A group of supporters, led by DeKalb County NAACP President John Evans, held a press conference today outside the county courthouse in downtown Decatur with one message for District Attorney Robert James: Don’t retry the Burrell Ellis case. Superior Court Judge Courtney Johnson declared a mistrial on Tuesday after the 12-woman jury could not reach a unanimous decision in the corruption case.
Evans said that being said, the District Attorney should not retry the case.
“We don’t think it needs to go any further ,so we’re asking the D.A. today to stay away from it,” said Evans.
After the news conference, the group tried to meet with James but his staff said he was unable to discuss the case because of a court-ordered gag order.
See the DeKalb NAACP’s news conference at http://www.ocgnews.com...
Saturday voting will be offered across the Sate of Georgia this weekend and Rockdale County voters are being urged to "Go pink and vote" that day. Rockdale is also using the day to recognize “National Breast Cancer Awareness Month.” The Board of Elections is asking its voters to wear pink to raise awareness about breast cancer.
Rockdale will offer voting on Saturday, Oct. 25, 9 a.m. to 4 p.m., 1400 Parker Road, Conyers, Lobby C.
Additionally, voters can cast their ballots at the Board of Elections Office during the following period:
Monday and Tuesday, Oct. 27 – 28, 8 a.m. to 4:30 p.m.
Extended hours are:
Wednesday - Friday, Oct. 29 –31, 8 a.m. to 7 p.m.
Oct. 31 is the last day voters may cast an early ballot or request a ballot by mail. After this time, voters must vote at their assigned precinct on Election Day, 7 a.m. – 7 p.m., Nov. 4.
All voters are reminded to bring one of the six forms of acceptable photo ID listed below:
DeKalb County Superior Court Judge Courtney Johnson declared a mistrial in the corruption case of suspended DeKalb CEO Burrell Ellis. After 51 hours of deliberation, the 12-woman jury sent the judge a note on Tuesday saying it could not reach a unanimous decision on any of the charges. Johnson declared a mistrial around 4:15 p.m.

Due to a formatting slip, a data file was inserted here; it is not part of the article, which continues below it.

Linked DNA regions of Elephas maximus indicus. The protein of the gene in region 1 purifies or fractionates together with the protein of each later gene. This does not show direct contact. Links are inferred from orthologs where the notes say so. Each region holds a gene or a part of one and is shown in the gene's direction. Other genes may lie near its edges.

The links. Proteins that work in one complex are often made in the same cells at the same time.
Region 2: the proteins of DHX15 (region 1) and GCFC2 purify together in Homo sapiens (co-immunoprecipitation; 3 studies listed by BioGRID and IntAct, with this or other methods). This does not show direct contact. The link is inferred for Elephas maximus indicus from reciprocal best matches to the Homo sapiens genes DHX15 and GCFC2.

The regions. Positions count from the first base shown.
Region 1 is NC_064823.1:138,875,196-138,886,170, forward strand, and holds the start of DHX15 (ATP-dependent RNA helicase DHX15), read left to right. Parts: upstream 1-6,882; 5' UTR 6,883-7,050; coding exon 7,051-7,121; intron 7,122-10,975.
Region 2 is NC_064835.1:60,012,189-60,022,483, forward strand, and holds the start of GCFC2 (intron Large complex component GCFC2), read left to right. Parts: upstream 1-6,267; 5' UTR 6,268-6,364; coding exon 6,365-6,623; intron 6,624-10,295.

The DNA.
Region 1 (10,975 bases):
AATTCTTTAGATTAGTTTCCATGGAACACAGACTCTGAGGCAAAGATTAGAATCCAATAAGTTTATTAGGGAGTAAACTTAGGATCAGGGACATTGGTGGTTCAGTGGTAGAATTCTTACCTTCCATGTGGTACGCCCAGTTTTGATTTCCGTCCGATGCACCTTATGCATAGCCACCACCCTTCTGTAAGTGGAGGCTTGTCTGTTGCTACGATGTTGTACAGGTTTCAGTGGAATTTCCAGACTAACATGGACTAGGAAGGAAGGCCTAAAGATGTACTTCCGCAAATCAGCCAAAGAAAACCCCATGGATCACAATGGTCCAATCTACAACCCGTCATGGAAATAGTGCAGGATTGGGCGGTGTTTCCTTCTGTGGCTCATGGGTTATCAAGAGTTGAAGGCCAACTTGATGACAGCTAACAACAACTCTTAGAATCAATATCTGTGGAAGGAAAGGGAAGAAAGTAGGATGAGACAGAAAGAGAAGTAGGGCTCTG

The note from jurors was the fourth one they had sent the judge since they had begun deliberating. Tuesday's note read:
"After thorough review of all evidence, having several talks, discussions and debates and trying a few different strategies, we the jury are unable to come to a unanimous conclusion in the matter of state versus W. Burrell Ellis Jr on all counts."
Johnson declared a mistrial after reading the jurors' statement. Ellis showed little emotion as Johnson spoke. He glanced back at his wife, Philippa, who smiled.
Neither Ellis nor his attorneys offered any comment, saying they were still under a gag order not to discuss the case.
It was unclear if District Attorney Robert James would retry the case. He offered no comment.
The judge said the jurors, however, were free to talk with the media, and there were plenty of questions.
As top officials with the Centers for Disease Control and Prevention (CDC) respond to rising concerns over the deadly Ebola crisis, metro Atlanta officials are stepping up efforts to protect first responders and the public at large. Officials are going over drills and procedures on how to deal with deadly, infectious diseases.
In recent days, the CDC has revised its protocol in dealing with the virus, including adding more stringent screening at airports and stipulating that health care workers who treat Ebola patients wear more protective clothing, covering themselves from head to toe. The changes follow heavy criticism and scrutiny of the CDC as Ebola jumps continents and spreads. Officials report that Ebola has claimed the lives of more than 4,000 people in West Africa. More than 400 healthcare workers and missionaries from around the world have contracted the virus while treating patients and 200 of them have died from the disease, officials say.